Making Sudokus: Yes, you can!

 

Why don’t we see if we can bring the D.I.Y. spirit to Sudokus? How difficult do you think it is to make Sudokus? The answer: not very. Let me refer you to a classic in this field,” A Sudoku Puzzle-Setter’s Guide to Create Classic Sudoku”, by Yalin Zheng. Yalin picked Sudokus to be the focus of part of her doctoral work in computer science at the University of Nebraska. She makes a very important point in her preface, which I paraphrase here: “Technology is not essential for making classic Sudokus”.

There are four steps to making a Sudoku puzzle.  They are: 1) create a filled Sudoku, the Starter Sudoku, 2) shuffle the row blocks and column blocks and individual rows and columns of the Starter Sudoku to create a new filled Sudoku, 3) remove numbers from the filled Sudoku to form a Sudoku puzzle, and 4) check that the Sudoku puzzle can be solved and has a unique solution. We can do step 4 the long and manual way, but you can just as easily plug the numbers in an online Sudoku solver and get that done. Also, we will skip Step 1 for the next book in the series, so as not to overwhelm you with information.

Step 1: This step is not essential, since we can just use any filled Sudoku (e.g., the already filled Sudoku in the next figure). After you get better at steps 2 – 4, you will want to learn step 1, so you can  disassemble a Sudoku into its most basic pieces and put it back together.

Step 2:  As explained above, we don’t need to do step 1. We can shuffle (or rearrange) the row blocks of a filled Sudoku (obtained from the solution-page of a Sudoku book, for example) to make another filled Sudoku. We can arrange the row blocks 1, 2 and 3 in 6 different ways, as shown in the Figure. After we have arranged the row blocks in any of the 6 ways we want, we can shuffle the column blocks in any of six ways: [ ABC; ACB; BAC; BCA; CAB; CBA], as shown in the last Figure. Wait! there’s more. We can shuffle each of the three rows inside a row block in 6 ways, just like we shuffled the row blocks. Similarly, we can shuffle each of the columns inside a column block in 6 ways, just like we shuffled the column blocks. The number of ways we can shuffle this initial filled starter Sudoku is extremely large. We get to choose how we shuffle or rearrange the starter Sudoku shown in the Figure.  Well, that completes step 2. Please note that all the steps mentioned in this step are optional. We can choose to do none, a few, or many of the steps mentioned here.   The rationale for going through step 2 is that we can take an existing filled Sudoku (e.g., from any of the solution pages in a Sudoku puzzle book), and rearrange that to get an entirely new filled Sudoku. The number of different filled Sudokus we can generate from an existing one is so large that we will have more than enough filled Sudokus for the rest of our lives.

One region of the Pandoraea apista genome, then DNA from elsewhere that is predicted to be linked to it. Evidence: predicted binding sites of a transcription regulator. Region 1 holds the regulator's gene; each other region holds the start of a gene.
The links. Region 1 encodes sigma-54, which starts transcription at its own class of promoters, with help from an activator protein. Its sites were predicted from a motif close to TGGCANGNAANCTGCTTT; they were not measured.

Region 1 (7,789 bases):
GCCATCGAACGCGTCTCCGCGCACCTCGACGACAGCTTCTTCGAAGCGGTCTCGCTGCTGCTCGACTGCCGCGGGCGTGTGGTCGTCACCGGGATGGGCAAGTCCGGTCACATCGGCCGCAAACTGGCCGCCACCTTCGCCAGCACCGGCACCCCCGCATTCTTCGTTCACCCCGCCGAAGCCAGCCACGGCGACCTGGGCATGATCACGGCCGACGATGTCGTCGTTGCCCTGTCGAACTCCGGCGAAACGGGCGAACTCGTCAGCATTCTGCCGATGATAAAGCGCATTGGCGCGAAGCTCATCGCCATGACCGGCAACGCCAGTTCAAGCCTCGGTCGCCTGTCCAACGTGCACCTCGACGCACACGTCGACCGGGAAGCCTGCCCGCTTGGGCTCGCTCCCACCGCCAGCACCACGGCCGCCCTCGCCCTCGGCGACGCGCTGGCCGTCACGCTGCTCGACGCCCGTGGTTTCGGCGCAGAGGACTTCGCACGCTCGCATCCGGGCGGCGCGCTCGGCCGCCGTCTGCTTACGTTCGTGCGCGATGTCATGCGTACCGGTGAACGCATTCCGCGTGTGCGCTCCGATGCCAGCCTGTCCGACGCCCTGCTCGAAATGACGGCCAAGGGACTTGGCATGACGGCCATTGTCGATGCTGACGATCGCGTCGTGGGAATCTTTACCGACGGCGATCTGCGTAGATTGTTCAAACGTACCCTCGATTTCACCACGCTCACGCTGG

Step 3:  This step is quite simple. We will remove the numbers from cells RnCm and R[10-n] C[10-m]. For example, if n=2 and m=3, we will remove R2C3 and R8C7 at the same time. If we choose n=5 and m=5, we remove only one cell, the cell R5C5. We choose the values of n and m, and we go ahead and remove those two numbers. We can repeat this step with different combinations of n and m.

Step 4: After each application of step 3, we will do step 4 and check to see that we can solve the Sudoku. Please note that the Sudoku will NOT have a unique solution if we have removed more than 63 numbers from the filled Sudoku. In fact, there are cases when we can NOT get a unique solution even if we remove just 4 numbers from a filled Sudoku. If you join our mailing list at www.gamebrainon.com, we will send you examples of Sudokus with only 4 missing cells that do not have unique solutions.  One way to do step 4 fast is to use an online Sudoku solver. There are many free online Sudoku solvers (we will have one soon at www.gamebrainon.com), and you can just plug in the numbers and check if the Sudoku puzzle we made is solvable. We stop removing numbers if:  a) the Sudoku we have is as hard as we want it to be, or b) we are not getting a unique solution when we plug the numbers in the online Sudoku solver. That’s it, then. Here is the Sudoku puzzle and the finished Sudoku. All done in a matter of minutes.